Friday, August 1, 2014

Victorian Era Etiquette for Formal Afternoon Teas

An ornate tea server.
These are very successful as a rule, due perhaps to their small expense and few exactions, and are given with many purposes: to introduce young women into society, to allow a hostess to entertain a number of her friends, to honor some woman of note, etc.

A formal afternoon tea is one for which cards have been issued, naming set date. Awnings and carpet should be provided from curb to house. A man should be stationed at the curb to open carriage doors and call them when the guests leave, and another man should be in attendance at the front door to open it the moment a guest appears at the top step and to direct him to the dressing room.

A policeman should be detailed for the occasion to keep back the onlookers, and should receive a small fee for his services. At the door of the drawing-room a man should ask the name of each guest, which he announces as the latter enters. The hostess and those receiving with her should be just within the door to receive the guests.


Each guest should leave a card in the tray in the hall. A woman may leave the cards of the men of her family who have been unable to attend. Cards should be sent by mail or messenger by those invited but unable to be present, and should be timed so that they reach the house during the function.

A husband and wife each send a card when the invitation is issued in the name of the hostess only, and two cards each when issued in the name of hostess and her daughter. If issued in the name of both husband and wife, a husband should send two and his wife should send one card.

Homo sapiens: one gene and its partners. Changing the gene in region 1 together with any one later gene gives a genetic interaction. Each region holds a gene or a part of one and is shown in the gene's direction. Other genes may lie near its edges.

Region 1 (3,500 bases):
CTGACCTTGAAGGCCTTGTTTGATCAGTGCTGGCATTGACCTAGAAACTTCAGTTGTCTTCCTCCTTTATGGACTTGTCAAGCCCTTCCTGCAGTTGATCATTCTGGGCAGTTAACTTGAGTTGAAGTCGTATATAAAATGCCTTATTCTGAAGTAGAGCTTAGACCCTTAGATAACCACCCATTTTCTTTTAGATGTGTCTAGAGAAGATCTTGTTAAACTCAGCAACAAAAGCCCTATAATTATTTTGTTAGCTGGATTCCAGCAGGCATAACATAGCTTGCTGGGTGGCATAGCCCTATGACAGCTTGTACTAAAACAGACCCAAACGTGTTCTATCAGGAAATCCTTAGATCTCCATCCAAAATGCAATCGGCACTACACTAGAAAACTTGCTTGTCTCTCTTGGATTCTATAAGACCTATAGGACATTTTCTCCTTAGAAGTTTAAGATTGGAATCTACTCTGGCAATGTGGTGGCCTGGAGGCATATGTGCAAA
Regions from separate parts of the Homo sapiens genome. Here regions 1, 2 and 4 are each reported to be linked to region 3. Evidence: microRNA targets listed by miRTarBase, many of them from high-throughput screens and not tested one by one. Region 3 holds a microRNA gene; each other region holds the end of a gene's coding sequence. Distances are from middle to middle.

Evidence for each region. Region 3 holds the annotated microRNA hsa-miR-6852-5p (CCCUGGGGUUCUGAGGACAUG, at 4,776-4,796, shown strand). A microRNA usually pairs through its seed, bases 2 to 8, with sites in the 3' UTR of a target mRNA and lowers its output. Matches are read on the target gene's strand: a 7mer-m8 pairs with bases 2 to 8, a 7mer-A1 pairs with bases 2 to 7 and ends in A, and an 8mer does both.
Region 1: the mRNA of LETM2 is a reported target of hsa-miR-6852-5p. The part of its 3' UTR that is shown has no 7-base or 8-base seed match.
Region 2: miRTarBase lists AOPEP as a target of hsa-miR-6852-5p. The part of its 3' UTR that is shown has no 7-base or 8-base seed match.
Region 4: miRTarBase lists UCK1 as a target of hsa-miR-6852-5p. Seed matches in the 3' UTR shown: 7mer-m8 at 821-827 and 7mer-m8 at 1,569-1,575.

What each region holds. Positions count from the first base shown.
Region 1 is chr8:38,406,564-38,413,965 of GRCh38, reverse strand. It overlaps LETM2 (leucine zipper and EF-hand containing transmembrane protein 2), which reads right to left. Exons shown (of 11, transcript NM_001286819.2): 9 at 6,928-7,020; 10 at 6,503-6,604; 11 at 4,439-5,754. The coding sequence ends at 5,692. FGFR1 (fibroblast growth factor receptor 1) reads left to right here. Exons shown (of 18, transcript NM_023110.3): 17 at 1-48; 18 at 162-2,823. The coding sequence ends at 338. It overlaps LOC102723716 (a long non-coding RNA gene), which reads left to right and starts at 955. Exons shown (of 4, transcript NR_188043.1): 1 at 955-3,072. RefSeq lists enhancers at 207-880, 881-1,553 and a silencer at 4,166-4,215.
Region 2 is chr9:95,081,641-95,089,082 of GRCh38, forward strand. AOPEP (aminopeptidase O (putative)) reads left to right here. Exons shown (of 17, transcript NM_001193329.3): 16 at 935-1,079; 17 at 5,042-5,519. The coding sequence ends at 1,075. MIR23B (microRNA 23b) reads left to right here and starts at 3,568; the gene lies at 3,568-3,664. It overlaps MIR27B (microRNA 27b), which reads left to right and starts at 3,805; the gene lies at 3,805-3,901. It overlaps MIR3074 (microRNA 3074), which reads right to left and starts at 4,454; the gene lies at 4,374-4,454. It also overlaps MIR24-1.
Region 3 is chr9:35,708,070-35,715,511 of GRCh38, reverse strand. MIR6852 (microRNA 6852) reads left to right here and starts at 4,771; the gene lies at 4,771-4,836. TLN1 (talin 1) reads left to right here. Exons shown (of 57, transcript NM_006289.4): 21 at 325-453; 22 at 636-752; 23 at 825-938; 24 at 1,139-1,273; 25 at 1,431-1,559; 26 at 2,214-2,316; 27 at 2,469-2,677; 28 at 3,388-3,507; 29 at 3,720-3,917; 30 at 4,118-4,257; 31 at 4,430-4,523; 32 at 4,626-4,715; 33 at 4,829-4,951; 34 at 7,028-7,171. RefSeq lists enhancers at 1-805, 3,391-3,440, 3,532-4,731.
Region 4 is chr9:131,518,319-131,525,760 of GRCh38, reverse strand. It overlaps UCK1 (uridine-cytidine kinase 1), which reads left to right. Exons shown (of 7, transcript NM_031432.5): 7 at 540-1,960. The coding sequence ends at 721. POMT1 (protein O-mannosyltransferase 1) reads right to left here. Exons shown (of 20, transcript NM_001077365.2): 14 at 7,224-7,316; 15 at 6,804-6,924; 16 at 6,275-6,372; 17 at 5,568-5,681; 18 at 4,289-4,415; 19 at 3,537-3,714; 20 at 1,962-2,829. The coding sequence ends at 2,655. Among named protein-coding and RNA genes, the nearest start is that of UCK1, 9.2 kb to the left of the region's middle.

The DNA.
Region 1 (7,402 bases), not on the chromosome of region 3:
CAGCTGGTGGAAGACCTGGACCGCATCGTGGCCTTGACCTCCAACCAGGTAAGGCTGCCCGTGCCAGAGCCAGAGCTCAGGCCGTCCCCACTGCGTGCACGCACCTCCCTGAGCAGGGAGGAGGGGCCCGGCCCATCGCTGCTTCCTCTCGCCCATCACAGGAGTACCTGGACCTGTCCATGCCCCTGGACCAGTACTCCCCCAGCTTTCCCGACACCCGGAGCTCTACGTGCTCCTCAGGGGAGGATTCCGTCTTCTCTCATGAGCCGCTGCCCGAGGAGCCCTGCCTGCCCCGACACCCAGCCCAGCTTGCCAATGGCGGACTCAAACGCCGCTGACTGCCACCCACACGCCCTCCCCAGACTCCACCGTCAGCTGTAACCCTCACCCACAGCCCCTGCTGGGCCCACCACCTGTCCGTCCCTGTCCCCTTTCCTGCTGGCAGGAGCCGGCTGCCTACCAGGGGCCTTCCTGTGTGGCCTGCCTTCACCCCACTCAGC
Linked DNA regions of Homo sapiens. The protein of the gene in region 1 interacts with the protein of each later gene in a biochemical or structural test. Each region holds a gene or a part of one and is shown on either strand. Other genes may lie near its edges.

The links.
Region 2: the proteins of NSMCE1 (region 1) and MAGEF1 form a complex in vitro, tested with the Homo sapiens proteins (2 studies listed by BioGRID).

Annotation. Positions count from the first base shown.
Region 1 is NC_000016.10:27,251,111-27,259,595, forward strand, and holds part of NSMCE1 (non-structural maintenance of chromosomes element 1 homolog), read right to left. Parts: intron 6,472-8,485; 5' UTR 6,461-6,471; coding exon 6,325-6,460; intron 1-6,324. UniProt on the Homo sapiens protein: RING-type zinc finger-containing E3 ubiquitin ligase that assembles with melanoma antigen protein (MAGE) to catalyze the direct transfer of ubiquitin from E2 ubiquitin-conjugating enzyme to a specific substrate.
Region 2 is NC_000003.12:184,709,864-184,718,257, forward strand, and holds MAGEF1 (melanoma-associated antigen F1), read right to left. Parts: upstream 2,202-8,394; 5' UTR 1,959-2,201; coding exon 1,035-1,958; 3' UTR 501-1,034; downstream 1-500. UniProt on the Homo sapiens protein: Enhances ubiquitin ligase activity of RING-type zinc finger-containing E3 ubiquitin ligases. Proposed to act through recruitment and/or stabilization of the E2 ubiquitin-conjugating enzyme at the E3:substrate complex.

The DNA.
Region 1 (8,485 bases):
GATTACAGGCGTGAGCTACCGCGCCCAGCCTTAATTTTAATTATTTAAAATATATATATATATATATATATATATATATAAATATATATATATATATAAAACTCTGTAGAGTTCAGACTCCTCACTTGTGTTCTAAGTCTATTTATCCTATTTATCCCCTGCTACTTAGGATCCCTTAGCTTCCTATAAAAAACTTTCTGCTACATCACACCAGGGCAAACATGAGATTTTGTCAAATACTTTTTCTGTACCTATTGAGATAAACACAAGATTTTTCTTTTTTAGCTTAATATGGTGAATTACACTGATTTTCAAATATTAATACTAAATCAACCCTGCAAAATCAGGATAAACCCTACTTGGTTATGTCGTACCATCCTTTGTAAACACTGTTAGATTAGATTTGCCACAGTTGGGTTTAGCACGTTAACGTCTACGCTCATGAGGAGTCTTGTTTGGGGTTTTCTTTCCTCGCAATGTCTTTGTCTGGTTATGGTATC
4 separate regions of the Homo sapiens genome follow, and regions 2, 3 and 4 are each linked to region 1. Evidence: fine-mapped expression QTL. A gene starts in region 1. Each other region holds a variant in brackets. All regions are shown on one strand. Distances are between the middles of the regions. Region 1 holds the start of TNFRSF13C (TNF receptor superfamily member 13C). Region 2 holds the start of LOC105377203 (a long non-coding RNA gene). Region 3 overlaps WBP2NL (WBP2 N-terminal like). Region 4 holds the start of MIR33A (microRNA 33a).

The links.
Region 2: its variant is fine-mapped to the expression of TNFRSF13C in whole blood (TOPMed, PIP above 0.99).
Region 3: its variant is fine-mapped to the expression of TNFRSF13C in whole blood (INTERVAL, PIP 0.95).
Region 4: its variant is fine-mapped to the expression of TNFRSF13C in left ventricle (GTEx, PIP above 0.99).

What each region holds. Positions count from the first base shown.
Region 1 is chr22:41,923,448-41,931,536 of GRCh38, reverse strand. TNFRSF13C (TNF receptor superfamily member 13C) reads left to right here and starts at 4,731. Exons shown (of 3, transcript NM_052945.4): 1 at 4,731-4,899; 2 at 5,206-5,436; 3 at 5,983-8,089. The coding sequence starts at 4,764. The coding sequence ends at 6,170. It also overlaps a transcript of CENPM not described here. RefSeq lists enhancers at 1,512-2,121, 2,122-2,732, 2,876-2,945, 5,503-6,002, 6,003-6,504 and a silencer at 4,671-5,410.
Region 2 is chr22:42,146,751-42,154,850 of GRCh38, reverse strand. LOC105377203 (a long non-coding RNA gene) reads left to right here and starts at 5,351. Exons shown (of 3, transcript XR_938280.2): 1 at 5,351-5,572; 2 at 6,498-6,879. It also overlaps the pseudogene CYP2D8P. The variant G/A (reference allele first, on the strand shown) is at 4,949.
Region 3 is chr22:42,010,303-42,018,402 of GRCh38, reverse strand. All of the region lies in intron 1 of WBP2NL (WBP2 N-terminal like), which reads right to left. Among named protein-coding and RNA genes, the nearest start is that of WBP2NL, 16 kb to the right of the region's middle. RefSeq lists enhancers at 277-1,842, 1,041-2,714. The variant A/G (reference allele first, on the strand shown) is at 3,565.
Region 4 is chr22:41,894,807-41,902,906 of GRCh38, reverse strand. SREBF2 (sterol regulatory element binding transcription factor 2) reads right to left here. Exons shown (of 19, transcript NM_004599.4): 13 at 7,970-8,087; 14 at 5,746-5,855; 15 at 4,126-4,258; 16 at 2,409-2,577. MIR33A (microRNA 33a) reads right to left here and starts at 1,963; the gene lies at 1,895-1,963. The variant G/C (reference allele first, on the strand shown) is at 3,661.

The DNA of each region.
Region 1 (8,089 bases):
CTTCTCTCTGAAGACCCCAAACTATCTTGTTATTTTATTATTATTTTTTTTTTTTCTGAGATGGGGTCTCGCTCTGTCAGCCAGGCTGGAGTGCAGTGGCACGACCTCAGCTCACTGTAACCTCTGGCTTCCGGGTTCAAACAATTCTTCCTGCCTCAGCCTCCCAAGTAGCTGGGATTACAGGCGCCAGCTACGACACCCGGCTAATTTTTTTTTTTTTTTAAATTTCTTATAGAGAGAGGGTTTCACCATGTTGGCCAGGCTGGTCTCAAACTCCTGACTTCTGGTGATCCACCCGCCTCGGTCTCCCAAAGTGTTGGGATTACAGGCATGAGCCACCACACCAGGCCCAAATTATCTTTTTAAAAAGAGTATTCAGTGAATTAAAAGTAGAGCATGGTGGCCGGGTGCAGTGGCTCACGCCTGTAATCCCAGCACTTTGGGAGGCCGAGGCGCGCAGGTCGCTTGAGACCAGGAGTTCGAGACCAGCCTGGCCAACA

The daughters who have passed the debutante age usually stand for an hour beside their mother to receive the guests, and afterward mingle with the guests to help to make the function a success.
A comedic look at the "London Season" in 1870 ~ The "London Season" is synonymous with tradition, and both British and international codes of conduct in social, corporate entertainment and business environments. It  actually began over two hundred years ago, and started out as a series of events, enjoyed only by members of the aristocracy.


When a tea is given in honor of a debutante, she stands beside the hostess (usually her mother), and each guest is introduced to her. Flowers should be liberally provided, and friends may contribute on such an occasion. The host and the men all wear the regulation afternoon dress. Women wear costumes appropriate to the afternoon, more elegant in proportion to the elaborateness of the function.

Guests may suit their convenience in arriving, provided they do not come at the opening hour nor at the very end.

After leaving their wraps in the dressing-rooms, guests enter the drawing-room, leaving their cards in the tray in the hall, and then giving their names to the man at the door, who announces them. On entering the room, the women precede the men. After greeting the hostess and being introduced to those receiving with her, the guests move into the middle of the room. Guests go the dining-room when they wish without greeting the hostess.

It is not expected that guests at a large reception will stay all the afternoon. Twenty minutes is long enough. It is not necessary to bid the hostess good-bye when leaving.

If guests take leave of host and hostess, they should shake hands. In the dining-room the men, assisted by the waiters, help the women.